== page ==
Our anti-Bush anger needs to be channeled into actions that build momentum and expose his anti-people policies and reach more Middle America voters than Bush's campaign ads. I urge you to Do Something! today to reclaim America!
Susan Arnold, Brighton
Thanks for Christine Fien's excellent article "Cops On Trial" about the heavy financial burden of the Brockport village police department (March 31).
Brockport has its own metaphorical 100-pound gorilla sleeping anywhere it wants: the SUNY Brockport. Just a few weeks ago, college president Paul Yu was seen in photos in all the local newspapers presenting a check for $5,000 to cover two years' donation to the Brockport volunteer fire department.
While a voluntary donation is nice, I have a question to whoever thought $2,500 a year was sufficient for fire protection for all the college's students, staff, buildings, laboratories, dormitories, etc. It seems a token, maybe to help pay for gas to drive the fire trucks to and from campus. And why no donation to the police department?
The Brockport police spend a lot of time, especially on Thursday, Friday, and Saturday nights taking care of problems that students cause in the village as they pass to and from downtown taverns and off-campus house parties. The problems range from traffic violations, theft, vandalism, and assaults to littering, vomiting, and urination on the streets.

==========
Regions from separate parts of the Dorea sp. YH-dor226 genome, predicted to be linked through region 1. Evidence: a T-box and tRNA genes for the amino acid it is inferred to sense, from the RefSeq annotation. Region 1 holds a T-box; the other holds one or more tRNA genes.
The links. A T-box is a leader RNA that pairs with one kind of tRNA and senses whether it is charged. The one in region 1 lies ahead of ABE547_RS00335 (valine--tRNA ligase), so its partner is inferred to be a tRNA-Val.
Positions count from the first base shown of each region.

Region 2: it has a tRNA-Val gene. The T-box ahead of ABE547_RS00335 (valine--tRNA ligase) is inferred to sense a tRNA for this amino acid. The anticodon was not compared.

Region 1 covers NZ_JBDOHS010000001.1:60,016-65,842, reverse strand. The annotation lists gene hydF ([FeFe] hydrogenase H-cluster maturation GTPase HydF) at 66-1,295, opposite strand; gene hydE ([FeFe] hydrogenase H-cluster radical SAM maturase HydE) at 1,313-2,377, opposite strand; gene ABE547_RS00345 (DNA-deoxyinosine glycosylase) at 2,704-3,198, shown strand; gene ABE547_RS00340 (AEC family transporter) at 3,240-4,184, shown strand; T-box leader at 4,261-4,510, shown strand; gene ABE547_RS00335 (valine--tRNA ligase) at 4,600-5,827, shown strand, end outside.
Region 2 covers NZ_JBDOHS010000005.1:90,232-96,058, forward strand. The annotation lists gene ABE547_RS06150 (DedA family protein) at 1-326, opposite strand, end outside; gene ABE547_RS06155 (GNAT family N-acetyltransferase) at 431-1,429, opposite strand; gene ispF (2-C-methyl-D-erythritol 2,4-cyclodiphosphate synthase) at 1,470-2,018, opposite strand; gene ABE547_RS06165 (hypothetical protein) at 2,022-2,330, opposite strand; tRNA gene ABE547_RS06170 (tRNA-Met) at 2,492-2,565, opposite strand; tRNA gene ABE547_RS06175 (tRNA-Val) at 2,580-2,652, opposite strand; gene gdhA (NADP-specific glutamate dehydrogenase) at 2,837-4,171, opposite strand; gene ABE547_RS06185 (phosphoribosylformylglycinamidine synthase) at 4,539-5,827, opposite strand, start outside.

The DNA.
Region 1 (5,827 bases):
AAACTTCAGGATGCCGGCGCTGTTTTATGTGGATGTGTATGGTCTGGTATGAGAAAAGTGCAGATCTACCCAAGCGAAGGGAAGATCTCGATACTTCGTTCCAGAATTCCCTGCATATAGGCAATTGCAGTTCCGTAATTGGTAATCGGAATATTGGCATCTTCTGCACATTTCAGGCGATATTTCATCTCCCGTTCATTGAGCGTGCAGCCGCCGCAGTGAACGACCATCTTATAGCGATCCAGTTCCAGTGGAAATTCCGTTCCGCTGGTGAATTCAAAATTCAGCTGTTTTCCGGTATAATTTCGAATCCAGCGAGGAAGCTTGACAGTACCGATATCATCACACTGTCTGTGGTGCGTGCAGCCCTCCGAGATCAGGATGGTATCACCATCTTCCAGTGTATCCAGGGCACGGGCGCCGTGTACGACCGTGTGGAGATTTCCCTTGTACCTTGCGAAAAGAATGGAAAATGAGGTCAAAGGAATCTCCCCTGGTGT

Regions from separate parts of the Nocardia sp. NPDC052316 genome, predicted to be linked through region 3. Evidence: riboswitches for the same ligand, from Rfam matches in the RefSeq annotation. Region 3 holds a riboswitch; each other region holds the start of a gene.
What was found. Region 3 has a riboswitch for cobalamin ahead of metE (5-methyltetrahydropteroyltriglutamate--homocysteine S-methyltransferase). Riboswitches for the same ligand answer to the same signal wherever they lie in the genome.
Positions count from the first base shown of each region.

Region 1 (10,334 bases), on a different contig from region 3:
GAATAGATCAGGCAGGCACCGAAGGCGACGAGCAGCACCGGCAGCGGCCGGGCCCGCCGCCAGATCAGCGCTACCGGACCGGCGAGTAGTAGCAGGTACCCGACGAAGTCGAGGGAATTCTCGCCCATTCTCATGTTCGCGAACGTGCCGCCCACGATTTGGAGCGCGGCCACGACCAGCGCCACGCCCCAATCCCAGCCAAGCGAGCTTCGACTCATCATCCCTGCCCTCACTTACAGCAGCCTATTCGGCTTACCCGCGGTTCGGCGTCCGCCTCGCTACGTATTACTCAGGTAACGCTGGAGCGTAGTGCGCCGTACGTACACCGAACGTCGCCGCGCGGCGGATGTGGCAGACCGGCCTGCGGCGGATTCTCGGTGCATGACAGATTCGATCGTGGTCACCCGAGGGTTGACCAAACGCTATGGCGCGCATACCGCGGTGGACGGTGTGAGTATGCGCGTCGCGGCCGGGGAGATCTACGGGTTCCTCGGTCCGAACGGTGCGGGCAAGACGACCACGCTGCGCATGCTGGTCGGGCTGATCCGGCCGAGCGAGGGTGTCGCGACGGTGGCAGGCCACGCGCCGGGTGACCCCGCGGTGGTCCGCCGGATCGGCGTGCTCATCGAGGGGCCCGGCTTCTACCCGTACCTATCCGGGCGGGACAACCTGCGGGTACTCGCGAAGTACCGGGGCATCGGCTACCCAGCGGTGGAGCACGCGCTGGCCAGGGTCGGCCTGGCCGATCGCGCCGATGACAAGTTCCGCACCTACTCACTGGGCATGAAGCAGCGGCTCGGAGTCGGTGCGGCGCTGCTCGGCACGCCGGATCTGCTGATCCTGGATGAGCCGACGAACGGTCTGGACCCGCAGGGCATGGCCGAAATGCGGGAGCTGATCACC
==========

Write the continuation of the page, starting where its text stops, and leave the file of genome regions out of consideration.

The college does nothing to prevent or correct student misbehavior, leaving the burden entirely on the village police department and residents.
In my view, the 100-pound gorilla should help out more --- pay a fair share to the village for the fire and police services it relies on.
Daniel Hopkins, Brockport
Support for a village police department in Brockport is not an issue of patriotism as some of the trustees and the chief would, apparently, have us think.
Board member Wexler and others have asked for a cost-benefit study of reducing staffing as a way to control costs; that is the right thing to do. It is the duty of the village board to consider all options, not just cave in to pseudo patriots who think fiscal responsibility when it comes to the police force is unpatriotic.